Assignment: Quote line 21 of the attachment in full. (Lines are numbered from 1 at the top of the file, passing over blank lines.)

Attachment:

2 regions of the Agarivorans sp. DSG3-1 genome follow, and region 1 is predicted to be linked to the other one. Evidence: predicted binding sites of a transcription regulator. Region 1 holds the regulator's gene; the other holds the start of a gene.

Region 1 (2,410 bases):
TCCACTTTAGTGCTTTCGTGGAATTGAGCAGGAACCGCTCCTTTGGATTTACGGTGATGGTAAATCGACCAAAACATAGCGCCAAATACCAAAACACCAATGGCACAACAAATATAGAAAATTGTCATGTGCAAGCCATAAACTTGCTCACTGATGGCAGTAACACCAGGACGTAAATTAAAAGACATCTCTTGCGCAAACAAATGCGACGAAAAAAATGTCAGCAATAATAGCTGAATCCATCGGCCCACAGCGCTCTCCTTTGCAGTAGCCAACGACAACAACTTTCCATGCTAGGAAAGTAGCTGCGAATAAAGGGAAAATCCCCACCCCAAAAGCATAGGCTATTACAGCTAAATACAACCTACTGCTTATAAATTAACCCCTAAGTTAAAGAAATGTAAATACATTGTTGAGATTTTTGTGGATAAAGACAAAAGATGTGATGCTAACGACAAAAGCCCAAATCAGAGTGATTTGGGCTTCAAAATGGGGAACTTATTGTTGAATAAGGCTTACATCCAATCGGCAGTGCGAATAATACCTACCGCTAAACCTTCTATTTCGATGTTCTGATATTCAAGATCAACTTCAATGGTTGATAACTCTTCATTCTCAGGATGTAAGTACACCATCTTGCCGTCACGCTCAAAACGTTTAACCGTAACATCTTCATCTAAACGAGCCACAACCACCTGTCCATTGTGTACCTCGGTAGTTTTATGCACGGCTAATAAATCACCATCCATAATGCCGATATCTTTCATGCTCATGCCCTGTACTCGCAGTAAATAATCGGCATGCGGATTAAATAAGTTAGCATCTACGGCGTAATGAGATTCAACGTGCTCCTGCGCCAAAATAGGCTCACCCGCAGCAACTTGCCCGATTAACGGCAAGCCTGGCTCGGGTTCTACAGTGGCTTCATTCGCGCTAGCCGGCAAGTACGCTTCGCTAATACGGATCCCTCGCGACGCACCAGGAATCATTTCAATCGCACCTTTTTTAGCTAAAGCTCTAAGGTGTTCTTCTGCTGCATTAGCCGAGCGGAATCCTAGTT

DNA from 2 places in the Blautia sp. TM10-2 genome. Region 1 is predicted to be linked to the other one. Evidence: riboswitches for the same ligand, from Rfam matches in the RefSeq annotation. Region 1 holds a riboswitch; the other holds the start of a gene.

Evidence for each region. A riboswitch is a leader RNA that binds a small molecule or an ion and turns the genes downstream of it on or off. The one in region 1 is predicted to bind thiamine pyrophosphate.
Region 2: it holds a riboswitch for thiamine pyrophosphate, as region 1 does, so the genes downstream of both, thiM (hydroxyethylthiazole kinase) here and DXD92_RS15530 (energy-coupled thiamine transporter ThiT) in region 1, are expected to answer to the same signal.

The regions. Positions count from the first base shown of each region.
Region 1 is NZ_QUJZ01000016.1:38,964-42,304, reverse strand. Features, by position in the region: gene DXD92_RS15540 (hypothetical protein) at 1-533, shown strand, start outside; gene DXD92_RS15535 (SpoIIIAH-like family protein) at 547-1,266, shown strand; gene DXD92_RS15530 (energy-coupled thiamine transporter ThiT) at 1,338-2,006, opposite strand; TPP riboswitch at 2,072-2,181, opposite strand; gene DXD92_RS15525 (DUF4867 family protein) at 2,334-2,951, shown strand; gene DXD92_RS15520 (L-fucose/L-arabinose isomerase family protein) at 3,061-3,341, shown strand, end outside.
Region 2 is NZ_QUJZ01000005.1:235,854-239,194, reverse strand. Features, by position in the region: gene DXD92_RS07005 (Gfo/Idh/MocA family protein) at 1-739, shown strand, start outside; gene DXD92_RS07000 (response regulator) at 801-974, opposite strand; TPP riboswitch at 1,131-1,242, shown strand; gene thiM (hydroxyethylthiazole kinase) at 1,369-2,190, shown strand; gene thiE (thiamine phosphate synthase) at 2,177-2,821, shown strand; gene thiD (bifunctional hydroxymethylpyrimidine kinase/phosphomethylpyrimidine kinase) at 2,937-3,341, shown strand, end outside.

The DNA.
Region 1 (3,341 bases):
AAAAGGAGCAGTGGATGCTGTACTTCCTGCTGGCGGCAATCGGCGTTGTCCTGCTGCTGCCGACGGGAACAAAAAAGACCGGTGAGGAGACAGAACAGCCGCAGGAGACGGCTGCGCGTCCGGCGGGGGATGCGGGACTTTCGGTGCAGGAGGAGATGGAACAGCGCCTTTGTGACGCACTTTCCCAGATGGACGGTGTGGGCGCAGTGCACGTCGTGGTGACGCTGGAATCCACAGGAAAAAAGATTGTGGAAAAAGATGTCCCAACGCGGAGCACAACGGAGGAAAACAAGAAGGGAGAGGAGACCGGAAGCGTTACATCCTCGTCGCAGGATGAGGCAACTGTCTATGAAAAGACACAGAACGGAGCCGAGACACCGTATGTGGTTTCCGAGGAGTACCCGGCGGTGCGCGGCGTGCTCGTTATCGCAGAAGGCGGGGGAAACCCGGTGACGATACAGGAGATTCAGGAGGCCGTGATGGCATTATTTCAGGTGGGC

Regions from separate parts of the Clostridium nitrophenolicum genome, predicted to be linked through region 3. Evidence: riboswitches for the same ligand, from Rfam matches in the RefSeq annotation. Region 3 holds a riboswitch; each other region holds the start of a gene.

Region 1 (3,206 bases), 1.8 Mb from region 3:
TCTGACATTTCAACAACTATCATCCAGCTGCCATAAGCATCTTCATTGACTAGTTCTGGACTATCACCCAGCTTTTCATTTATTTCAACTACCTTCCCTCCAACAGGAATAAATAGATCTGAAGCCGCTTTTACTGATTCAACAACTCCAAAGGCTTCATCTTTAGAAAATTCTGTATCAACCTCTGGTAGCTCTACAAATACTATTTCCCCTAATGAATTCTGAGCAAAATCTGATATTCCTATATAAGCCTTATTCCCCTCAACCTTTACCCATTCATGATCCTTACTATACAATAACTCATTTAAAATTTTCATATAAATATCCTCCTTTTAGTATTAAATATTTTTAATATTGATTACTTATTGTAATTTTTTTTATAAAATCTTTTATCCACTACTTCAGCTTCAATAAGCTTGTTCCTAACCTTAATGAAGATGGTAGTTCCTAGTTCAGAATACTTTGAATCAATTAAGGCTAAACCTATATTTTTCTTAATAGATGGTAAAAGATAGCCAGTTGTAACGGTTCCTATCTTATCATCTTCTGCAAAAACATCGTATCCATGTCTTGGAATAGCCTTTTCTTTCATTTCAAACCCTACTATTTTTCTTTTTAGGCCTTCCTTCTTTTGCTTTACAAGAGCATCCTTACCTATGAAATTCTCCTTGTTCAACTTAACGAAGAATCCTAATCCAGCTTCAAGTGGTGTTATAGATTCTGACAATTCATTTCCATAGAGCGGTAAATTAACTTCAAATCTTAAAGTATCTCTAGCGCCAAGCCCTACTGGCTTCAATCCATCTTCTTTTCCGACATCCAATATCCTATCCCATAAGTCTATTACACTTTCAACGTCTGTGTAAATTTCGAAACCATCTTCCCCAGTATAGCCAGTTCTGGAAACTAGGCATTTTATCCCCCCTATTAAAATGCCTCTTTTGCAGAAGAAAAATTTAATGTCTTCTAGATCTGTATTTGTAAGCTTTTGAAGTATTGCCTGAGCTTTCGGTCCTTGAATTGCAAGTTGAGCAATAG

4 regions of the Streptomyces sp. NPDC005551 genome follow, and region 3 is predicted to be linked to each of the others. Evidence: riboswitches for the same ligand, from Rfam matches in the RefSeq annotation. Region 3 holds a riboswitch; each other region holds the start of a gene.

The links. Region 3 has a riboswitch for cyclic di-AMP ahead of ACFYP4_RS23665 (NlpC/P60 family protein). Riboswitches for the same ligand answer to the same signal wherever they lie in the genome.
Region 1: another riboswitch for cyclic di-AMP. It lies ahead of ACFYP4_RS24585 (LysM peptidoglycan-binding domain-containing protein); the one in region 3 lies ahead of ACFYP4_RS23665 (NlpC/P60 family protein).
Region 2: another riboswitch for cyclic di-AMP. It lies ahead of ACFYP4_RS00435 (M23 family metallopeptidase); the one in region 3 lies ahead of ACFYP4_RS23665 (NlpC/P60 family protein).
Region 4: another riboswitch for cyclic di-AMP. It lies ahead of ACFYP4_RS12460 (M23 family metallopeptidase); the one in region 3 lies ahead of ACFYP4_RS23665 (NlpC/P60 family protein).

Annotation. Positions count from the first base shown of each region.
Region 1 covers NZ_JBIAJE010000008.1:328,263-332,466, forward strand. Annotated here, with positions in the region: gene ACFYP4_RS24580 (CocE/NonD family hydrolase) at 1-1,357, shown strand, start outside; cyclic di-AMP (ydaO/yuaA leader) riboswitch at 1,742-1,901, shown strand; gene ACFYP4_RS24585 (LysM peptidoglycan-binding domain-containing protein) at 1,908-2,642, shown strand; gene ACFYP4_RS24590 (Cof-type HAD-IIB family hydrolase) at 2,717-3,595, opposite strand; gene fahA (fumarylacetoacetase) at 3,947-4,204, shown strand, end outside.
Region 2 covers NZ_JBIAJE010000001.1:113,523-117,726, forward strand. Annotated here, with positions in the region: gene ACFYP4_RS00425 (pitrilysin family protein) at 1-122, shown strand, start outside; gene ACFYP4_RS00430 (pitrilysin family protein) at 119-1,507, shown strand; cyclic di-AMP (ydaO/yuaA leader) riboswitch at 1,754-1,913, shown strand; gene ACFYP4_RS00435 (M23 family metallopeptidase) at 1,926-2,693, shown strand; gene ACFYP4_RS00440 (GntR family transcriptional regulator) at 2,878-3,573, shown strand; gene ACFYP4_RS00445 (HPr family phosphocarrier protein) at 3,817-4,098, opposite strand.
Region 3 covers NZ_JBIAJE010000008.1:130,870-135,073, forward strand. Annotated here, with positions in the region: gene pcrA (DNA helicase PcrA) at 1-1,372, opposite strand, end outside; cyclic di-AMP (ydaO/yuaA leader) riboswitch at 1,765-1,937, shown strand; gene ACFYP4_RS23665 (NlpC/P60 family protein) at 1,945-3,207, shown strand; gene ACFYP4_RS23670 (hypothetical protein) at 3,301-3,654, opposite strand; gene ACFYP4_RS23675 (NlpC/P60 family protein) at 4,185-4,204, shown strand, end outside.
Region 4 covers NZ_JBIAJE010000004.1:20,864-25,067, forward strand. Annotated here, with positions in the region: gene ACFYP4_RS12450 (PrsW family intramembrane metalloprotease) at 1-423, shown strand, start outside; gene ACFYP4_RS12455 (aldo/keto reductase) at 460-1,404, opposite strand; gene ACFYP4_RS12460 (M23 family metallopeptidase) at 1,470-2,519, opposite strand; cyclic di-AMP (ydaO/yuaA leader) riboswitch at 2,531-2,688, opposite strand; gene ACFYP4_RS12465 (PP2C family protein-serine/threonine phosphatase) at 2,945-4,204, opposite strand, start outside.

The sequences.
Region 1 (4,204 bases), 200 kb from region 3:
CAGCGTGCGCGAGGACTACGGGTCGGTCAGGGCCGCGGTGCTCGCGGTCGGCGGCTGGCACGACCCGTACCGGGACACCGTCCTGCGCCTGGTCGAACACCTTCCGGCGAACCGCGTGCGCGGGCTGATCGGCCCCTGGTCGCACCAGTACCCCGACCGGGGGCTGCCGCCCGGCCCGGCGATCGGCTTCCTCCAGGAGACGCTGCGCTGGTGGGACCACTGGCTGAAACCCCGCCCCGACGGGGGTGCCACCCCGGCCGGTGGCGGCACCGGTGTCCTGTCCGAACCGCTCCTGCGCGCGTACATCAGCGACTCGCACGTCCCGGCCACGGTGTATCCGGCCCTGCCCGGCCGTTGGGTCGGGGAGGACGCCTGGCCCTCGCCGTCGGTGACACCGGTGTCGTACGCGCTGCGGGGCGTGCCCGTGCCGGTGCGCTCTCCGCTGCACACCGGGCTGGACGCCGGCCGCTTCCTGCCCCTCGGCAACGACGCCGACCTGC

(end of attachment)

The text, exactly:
Annotation. Positions count from the first base shown of each region.